You may not have a candidate, but you certainly (none / 0) (#74)
    by Farmboy on Tue Sep 04, 2012 at 04:04:53 PM EST
    have an opponent: Imaginary Obama.

    ew.... (1.00 / 1) (#91)
    by sj on Tue Sep 04, 2012 at 05:36:10 PM EST

    Well,if it comes from DKOS (none / 0) (#79)
    by jbindc on Tue Sep 04, 2012 at 04:09:33 PM EST
    then it MUST be right.  



    If you feel that way about Daily Kos (none / 0) (#110)
    by Farmboy on Wed Sep 05, 2012 at 07:40:22 AM EST
    then why are your muddy footprints all over this thread, and this thread, and this thread, just to pick the most recent examples?

    Oh, and nice use of argumentum ad hominem. Way to address the issue.



    kdog lives in ny (5.00 / 2) (#101)
    by CST on Tue Sep 04, 2012 at 08:18:41 PM EST
    I seriously hope Obama wins, but imo, it is the job of blue staters to elevate left wing third parties.  If we don't, who will?

    TYVM!!! (5.00 / 1) (#107)
    by nycstray on Wed Sep 05, 2012 at 12:03:32 AM EST
    Us True Blue Staters are really free to vote as we wish and add numbers to the left (ok, the right has the same choice) flank. And that is my choice. KDog's prob differ's from mine, but we are both voting free and clear.

    Mittens is NOT going to win based on my vote. The Green Party is actually getting funding this year. That's exciting to me. And I support that. I also support good Dems like my long time Rep. (even though I don't agree with his SD vote, against the district) I love having this freedom. I had the same freedom in KDog's state. And used it.  We need more parties, and hopefully, my great nephew will get them :) Or at least a better spread of choices.


    Problem (5.00 / 1) (#111)
    by vicndabx on Wed Sep 05, 2012 at 07:56:49 AM EST
    Left wing third parties aren't confined to NY.  They have enough impact in battleground states to negatively affect us all.

    I have no problem w/the rise of more left leaning parties, however, we shouldn't be looking to do it now.  People really do need to look at the big picture.  Again, what does it mean to be "liberal?"  Am I only worrying about myself, or am I truly looking to do what is in the best interest of everyone?  What these parties should be doing is working w/in the existing structure to help bring the party leftward where it can.  

    Seems to me every generation has the same discussion over and over and never learns from the previous one.


    That's always the argument, isn't it? (5.00 / 1) (#115)
    by sj on Wed Sep 05, 2012 at 09:51:23 AM EST
    however, we shouldn't be looking to do it now.
    Everyone is always supposed to wait for later while the status quo is propped up.

    No (none / 0) (#116)
    by vicndabx on Wed Sep 05, 2012 at 09:56:58 AM EST
    That's not what I said.  

    What these parties should be doing is working w/in the existing structure to help bring the party leftward where it can.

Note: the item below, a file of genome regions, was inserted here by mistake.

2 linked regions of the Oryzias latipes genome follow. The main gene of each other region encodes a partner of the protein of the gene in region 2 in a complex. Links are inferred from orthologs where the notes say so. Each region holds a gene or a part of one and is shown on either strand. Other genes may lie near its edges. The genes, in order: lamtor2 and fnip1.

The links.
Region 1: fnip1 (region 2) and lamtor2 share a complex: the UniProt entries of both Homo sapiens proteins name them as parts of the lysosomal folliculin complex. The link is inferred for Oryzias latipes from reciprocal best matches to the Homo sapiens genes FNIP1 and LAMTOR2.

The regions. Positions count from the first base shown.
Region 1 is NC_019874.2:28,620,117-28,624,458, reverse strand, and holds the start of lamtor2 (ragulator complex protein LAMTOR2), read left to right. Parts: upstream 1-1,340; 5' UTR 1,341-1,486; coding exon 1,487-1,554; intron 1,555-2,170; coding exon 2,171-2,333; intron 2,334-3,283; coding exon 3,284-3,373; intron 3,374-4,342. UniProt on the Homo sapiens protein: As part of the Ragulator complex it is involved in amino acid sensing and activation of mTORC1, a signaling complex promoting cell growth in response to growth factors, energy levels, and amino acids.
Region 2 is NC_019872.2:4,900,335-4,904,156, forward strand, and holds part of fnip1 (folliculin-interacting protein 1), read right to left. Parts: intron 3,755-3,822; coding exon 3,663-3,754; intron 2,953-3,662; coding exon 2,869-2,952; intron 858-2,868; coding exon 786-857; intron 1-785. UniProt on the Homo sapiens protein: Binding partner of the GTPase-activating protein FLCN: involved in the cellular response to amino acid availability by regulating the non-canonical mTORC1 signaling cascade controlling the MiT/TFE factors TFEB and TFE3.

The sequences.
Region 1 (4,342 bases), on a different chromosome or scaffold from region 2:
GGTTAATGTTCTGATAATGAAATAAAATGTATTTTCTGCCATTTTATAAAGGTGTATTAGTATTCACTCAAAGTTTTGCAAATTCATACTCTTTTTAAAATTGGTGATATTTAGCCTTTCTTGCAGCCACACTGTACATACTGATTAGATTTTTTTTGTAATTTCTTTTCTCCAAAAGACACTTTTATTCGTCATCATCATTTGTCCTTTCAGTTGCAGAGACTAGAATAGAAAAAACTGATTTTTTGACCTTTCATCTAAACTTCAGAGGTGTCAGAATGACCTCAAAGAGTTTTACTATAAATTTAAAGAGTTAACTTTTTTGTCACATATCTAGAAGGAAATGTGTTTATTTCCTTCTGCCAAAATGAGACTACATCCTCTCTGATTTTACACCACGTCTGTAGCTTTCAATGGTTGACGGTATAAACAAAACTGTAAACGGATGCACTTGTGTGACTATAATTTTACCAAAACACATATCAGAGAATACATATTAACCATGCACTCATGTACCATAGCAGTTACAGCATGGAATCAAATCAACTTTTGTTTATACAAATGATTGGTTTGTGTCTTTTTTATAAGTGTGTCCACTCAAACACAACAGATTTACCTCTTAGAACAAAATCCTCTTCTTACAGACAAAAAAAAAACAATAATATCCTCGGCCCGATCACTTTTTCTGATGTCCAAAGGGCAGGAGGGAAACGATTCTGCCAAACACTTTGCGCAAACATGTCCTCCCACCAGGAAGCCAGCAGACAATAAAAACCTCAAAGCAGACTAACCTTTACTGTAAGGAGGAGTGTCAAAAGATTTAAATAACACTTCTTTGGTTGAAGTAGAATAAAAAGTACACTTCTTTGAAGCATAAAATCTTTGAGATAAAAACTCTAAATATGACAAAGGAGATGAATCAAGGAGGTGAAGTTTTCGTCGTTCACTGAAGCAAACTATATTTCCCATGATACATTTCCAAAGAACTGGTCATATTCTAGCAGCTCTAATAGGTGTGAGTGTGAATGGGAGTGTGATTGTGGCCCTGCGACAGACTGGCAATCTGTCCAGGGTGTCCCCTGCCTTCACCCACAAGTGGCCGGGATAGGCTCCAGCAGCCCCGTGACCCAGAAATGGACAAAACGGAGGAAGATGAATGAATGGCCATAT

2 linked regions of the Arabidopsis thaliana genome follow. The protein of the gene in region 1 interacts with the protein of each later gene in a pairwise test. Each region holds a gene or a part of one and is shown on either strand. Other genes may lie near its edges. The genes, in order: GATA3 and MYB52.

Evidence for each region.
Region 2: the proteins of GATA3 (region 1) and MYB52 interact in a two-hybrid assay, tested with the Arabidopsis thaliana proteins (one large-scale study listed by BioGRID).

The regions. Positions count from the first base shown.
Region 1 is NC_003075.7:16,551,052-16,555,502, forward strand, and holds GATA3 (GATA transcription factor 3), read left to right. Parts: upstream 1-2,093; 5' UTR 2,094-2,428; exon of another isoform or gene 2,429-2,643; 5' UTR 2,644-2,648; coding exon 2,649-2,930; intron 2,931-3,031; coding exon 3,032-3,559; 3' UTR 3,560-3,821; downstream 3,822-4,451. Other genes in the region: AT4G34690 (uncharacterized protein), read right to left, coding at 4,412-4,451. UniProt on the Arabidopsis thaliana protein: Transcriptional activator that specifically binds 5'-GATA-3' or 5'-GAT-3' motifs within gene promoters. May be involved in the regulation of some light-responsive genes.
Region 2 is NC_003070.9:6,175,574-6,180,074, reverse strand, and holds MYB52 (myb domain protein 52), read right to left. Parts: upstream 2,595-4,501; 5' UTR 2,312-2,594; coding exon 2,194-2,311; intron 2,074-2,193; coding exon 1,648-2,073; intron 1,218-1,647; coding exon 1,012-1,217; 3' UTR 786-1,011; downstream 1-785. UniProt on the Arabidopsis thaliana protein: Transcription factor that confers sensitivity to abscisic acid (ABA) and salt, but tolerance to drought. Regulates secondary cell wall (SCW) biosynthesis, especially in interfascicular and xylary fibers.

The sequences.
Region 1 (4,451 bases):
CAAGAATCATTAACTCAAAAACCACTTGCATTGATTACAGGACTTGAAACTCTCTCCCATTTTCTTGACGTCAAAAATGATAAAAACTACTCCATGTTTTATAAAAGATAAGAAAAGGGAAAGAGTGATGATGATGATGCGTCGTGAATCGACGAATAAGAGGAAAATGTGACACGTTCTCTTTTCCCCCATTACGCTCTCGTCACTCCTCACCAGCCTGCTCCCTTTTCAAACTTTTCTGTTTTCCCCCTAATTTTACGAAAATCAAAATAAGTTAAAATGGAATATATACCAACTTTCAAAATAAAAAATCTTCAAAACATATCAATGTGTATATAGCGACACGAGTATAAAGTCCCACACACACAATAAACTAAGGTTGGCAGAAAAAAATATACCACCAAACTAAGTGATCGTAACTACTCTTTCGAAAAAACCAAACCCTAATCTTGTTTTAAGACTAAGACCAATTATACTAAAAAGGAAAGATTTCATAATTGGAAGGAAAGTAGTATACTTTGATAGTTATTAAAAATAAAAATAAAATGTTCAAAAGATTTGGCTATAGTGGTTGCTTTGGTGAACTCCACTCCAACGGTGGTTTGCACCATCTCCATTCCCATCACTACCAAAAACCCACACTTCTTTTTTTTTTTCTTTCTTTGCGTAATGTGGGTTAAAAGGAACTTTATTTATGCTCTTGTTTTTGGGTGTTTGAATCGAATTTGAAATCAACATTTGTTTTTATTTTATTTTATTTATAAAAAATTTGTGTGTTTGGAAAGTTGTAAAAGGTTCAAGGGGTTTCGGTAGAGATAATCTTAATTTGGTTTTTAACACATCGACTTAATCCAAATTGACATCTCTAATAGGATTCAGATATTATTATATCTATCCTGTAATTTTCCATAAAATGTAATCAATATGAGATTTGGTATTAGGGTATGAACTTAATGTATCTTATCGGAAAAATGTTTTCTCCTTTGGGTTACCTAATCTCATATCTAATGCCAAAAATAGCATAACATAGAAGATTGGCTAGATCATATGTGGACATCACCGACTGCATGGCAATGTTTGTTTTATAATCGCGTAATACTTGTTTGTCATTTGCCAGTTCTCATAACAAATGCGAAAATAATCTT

Run candidates at the local and congressional level.

    What status quo do you expect would be torn down in a presidential contest now?  Ross Perot most candidates ain't.


    How long have you been doing this? (5.00 / 1) (#117)
    by sj on Wed Sep 05, 2012 at 10:02:01 AM EST
    Run candidates at the local and congressional level.
    Because I can tell you with certainty that "now is not the time" is always the argument that is made.  Many years and many election cycles later, I don't give two hoots what the party wants anymore.  Now I am here to support my ideals.

    If you've been active (none / 0) (#119)
    by vicndabx on Wed Sep 05, 2012 at 10:18:09 AM EST
    and your candidates aren't garnering support locally and in congressional contests, maybe there's something wrong w/the candidate and your anger is misplaced.

    Again, I didn't say now is not the time for lower level contests.  

    You can't seriously believe there is any third party candidate in this election cycle that has a shot in the presidential contest.


    Bullsh!t (5.00 / 1) (#121)
    by sj on Wed Sep 05, 2012 at 10:57:47 AM EST
    candidates aren't garnering support locally and in congressional contests, maybe there's something wrong w/the candidate
    It's party support that's the problem.  Not local support.  Unless you've done trench work don't even tell me how it works.  But if you have, I'll gladly trade experiences and techniques.  Or would have.  Back when I cared about the party.

    This is also a bullsh!t statement:

    You can't seriously believe there is any third party candidate in this election cycle that has a shot in the presidential contest.
    I respond by asking you if you seriously believe that anyone believes that.  And if you do, I'll leave you tilting your windmills thank you very much.

    If you don't believe it, then I'll leave anyway because then you're tilting with straw men.


    What's wrong with now? (5.00 / 1) (#120)
    by Anne on Wed Sep 05, 2012 at 10:25:28 AM EST
    I'm serious - why is now not the right time to grow the third party movement?  Because the party and the candidates on the "other" side of the current two-party structure are even crazier than ever and we can't risk them winning?  

    I'm guessing that you thought the same thing four years ago, and four years before that.  "Ooh, can't risk it - Republicans are too dangerous!  Maybe next time. " Do you think that might have something to do with why it seems to you that every generation has the same discussion over and over?  

    I guess it comes down to each person deciding what it is he or she is willing to settle for and how much he or she is willing to risk for the chance to have something better.  Right now, we have two parties so firmly in the grip of big money and special interests that the only time it seems they care about us is election season.  Does that seem right to you?